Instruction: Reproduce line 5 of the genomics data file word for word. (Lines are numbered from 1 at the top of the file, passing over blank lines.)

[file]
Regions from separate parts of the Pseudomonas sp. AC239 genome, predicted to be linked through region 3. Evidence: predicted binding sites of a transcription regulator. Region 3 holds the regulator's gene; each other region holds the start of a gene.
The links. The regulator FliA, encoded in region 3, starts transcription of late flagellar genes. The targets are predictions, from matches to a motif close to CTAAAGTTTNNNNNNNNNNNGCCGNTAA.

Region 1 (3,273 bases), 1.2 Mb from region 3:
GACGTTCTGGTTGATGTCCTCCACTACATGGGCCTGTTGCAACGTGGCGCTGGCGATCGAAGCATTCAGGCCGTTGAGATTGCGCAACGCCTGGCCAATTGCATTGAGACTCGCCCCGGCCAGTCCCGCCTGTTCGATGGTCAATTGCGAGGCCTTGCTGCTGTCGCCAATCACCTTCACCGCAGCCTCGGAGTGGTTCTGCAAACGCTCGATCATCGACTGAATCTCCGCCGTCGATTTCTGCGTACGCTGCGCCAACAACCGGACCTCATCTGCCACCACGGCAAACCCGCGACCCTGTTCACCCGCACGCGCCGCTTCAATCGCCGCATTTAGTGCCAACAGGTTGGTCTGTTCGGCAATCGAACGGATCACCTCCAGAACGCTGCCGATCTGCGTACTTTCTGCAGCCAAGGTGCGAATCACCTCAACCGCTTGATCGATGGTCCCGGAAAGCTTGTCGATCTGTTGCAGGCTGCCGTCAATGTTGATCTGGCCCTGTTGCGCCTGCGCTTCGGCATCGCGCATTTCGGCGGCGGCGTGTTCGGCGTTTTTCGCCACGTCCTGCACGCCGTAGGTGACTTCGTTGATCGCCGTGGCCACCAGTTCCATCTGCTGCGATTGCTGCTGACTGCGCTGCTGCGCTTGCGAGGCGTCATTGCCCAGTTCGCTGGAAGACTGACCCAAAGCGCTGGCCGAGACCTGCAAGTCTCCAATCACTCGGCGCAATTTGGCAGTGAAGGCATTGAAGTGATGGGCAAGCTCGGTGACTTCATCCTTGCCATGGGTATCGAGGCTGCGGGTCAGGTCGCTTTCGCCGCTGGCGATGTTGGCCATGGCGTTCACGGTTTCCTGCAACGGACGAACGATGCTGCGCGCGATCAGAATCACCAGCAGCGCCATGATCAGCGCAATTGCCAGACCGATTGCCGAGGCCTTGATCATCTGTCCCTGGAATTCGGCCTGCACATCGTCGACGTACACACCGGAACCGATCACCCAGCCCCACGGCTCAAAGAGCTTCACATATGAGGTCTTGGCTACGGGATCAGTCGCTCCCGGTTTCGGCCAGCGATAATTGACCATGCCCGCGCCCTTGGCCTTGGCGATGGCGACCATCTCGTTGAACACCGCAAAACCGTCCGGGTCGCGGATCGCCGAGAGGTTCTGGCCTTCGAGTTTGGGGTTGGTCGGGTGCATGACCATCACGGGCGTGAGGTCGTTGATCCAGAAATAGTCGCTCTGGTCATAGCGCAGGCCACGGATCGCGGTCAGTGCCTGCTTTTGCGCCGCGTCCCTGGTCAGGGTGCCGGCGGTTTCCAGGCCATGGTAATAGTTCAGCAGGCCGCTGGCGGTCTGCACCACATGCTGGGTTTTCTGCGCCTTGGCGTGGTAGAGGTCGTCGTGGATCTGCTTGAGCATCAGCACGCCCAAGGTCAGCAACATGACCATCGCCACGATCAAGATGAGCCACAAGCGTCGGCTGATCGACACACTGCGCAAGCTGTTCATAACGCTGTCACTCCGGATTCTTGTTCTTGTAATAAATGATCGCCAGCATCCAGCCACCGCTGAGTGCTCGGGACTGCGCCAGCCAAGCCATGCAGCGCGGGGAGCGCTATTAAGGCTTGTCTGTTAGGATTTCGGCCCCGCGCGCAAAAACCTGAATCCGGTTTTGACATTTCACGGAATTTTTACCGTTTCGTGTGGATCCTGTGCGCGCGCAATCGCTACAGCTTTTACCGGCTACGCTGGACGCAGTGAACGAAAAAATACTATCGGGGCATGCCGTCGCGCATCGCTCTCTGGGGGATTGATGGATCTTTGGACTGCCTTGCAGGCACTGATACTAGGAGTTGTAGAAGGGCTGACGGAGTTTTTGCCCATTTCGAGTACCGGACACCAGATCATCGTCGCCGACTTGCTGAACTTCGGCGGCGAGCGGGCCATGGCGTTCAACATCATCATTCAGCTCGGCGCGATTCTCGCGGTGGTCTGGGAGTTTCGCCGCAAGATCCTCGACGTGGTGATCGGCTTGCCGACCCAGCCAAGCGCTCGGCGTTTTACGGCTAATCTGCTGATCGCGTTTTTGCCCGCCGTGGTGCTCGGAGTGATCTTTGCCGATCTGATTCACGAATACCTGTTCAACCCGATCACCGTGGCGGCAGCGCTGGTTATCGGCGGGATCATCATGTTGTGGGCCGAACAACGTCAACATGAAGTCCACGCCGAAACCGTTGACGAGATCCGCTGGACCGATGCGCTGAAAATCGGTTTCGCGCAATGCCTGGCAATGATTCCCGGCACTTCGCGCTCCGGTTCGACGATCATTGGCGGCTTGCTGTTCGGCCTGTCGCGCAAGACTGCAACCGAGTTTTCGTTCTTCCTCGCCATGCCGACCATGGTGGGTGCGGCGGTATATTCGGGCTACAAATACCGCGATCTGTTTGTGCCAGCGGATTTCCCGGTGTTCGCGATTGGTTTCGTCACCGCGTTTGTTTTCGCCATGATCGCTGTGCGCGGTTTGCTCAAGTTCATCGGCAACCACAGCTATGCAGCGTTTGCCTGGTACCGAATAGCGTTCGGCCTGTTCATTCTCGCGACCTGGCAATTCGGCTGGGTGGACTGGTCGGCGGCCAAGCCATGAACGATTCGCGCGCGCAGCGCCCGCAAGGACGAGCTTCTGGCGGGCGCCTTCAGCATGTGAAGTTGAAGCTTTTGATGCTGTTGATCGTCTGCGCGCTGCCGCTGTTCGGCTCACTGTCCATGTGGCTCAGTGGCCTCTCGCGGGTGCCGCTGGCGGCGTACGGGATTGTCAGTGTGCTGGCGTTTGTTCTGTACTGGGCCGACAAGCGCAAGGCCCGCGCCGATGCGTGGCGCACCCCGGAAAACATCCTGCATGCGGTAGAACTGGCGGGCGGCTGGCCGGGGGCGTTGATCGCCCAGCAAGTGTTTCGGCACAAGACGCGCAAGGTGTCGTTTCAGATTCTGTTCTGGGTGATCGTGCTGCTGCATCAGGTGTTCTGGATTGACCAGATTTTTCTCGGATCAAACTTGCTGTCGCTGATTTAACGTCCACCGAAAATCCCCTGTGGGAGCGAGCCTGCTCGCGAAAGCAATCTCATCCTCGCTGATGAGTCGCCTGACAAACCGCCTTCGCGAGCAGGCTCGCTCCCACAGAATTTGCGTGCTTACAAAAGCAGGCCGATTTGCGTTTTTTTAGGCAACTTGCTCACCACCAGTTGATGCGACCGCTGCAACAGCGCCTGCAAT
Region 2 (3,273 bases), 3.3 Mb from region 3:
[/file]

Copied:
Region 2 (3,273 bases), 3.3 Mb from region 3: